Dave's Falls, a chute of water between two rock faces

Dave's Falls is located in a Marinette County Park near Amberg. It is a small but narrow falls that flows between two rock faces. The falls pumps a great volume of water through a narrow chute. Park officials have left the environment alone. There are no fences or guardrails. Visitors can roam around the rocks to get a variety of views.

September 14, 2017


Dave's Falls near Amberg in Marinette County is just 70 miles north of Green Bay off Hwy 141, a fun place to visit. It was named after Dave Frechette, a river crew boss lost to the river while trying to free a log jam in 1881. It is located in a county park about a mile south of Amberg. The falls occurs over a 10 ft. drop in the Pike River, a tributary of the Menominee River, meeting it northeast of the Village of Wausaukee. The Menominee River flows into Lake Michigan.


There's a short trail to the falls.


The trail takes you through some fabulous lush vegetation. You can hear and see parts of the falls from the trail.


Well, darn it, I came all this way and is this going to be my best view of the falls? You can see it through the trees.


I walked closer to the edge and got a slightly better view. But this is not going to do it people.


I was lucky the day I was there because I spotted a guy fishing right down there, from the rocks next to the water. Looked around a bit, and spotted this used path heading down. So I took it.

To get really good looks at the falls, however, you'll need to do just a bit of "rock walking;" that is, step up and down on small sections of rock. I'm in my 70s and was able to do it.


This was one of my first views. Clearly the objective is to get over to those rocks in the foreground to see the falls.


Understanding my laziness, It was easier to swivel just a bit to the right from my previous position and get this shot. This area is known as the lower falls.


And just a tad more swivel to the right to get this one.


And then, quite naturally, given I am a chicken, turn all the way to the right to see down stream.


Well, the time has come to put up or shut up and do some "rock stepping."

Much better. Those are the upper falls. But this still is not going to do it. Clearly I have to get on top of those rocks in front of me. It did not look that hard to do as there are smaller rocks on which you can kind of step up. My only concern was my camera, my expensive camera. Slipping is one thing. But slipping and crashing my camera quite another. So I strapped her around me and up I went. I know I'm making this sound like climbing Mount Everest, but heh, I was having fun.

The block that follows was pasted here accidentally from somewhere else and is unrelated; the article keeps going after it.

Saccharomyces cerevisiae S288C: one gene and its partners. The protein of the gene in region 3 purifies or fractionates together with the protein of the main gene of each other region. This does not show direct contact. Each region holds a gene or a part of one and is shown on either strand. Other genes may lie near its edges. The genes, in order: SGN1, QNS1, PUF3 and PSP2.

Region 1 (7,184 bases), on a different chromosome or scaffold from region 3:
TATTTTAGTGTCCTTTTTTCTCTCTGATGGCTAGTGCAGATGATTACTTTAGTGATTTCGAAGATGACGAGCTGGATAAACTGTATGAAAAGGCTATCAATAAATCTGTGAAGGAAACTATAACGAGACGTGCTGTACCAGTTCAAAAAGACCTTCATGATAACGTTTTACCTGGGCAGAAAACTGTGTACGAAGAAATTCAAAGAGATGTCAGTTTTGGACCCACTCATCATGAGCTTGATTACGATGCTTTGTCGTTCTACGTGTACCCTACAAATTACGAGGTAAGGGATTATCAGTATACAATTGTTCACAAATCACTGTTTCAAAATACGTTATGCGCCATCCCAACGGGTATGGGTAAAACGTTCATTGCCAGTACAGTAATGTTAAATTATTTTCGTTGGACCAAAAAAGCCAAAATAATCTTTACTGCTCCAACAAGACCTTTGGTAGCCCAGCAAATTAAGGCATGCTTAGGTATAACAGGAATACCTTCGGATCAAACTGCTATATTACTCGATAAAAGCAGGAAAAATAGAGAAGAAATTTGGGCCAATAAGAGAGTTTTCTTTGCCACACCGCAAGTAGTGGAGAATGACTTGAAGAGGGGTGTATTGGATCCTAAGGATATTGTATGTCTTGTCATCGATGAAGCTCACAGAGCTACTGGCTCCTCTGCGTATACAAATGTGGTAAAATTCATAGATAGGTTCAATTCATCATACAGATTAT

I'm getting closer. I've got the side of the water flowing through the chute. Not yet good enough.


This is as close as I got. Had I been younger and more nimble, I could have gotten closer. I decided this was good enough. Beautiful! The real trick is to get to the other side, where it's fairly flat.

On my way out, I saw some great scenery heavy with moss. My wife loves moss so I took a few shots. They follow:




The Pike River emerges just a bit to the northwest of Amberg after being fed by two Pike River Branches, the North and South. It is about 15 miles long, first flowing east, then south and then east again until it feeds into the Menominee River. The Menominee River is in both Northeastern Wisconsin and northwestern Michigan. It rises near Michigamme Lake after being fed by the Brule River and Michigamme Rivers, both of which are tributaries of the Menominee River. It is about 116 miles long and drains a massive rural forested area. It then empties into Lake Michigan at Marinette City.

I have a bit of method to the madness of talking about all these rivers. First, one must differentiate between the
Bois Brule River which originates in Douglas County to the west and empties into Lake Superior, and this Brule River which originates in Brule Lake just inside Michigan and forms the boundary between Wisconsin and Michigan for nearly its entire length. All of this is in northeastern Wisconsin.

Second, I have found a little history about logging and the Menominee River which I am sure applies to the Pike River as well.


This photo by Dr. John Newkirk shows a massive log jam on the Menominee River in 1899. The ice on the river had to be blasted to break the jam. Well over 100 years ago, the Boom Company would use the Pike River to float the logged pines to the Menominee River and then on to the saw mills of the city of Marinette. I do not know whether it was the Menominee Boom Co. but in an article entitled, "Menominee Range Memories: Early Logging on the Menominee and Sturgeon Rivers", William Cummings, the Menominee Range Historical Foundation Historian, wrote, the aforementioned Boom company handled some 111,056,020 feet of logs in 1875 alone.

Dave Frechette was a lumberjack who tried to clear a log jam at what was then named Pem-a-wan Falls in 1881. Floating logs down the Pike River would take them through some falls that were life threatening. In her book,
Ever Natural Fact: Five Seasons of Open-Air Parenting, Amy Lou Jenkins wrote:

"Lumberjacks who walked out to dislodge the mass risked being tossed into the violent waters and crushed between moaning timbers … Old timers used to tell stories about Dave (Frechette's) bravery and about his confident swagger across many jams before those last logs crashed him and rolled him under."

I'll note that once the logging companies cleared the land which was rich in pines, they began taking actions to deal with the farmers who owned that land. The logging companies got the farmers to grow crops and ship them up to the logging camps so the loggers had some good, fresh food. I know one 40 acre farm on the Pike River was cleared in 1875 and began growing crops for the loggers.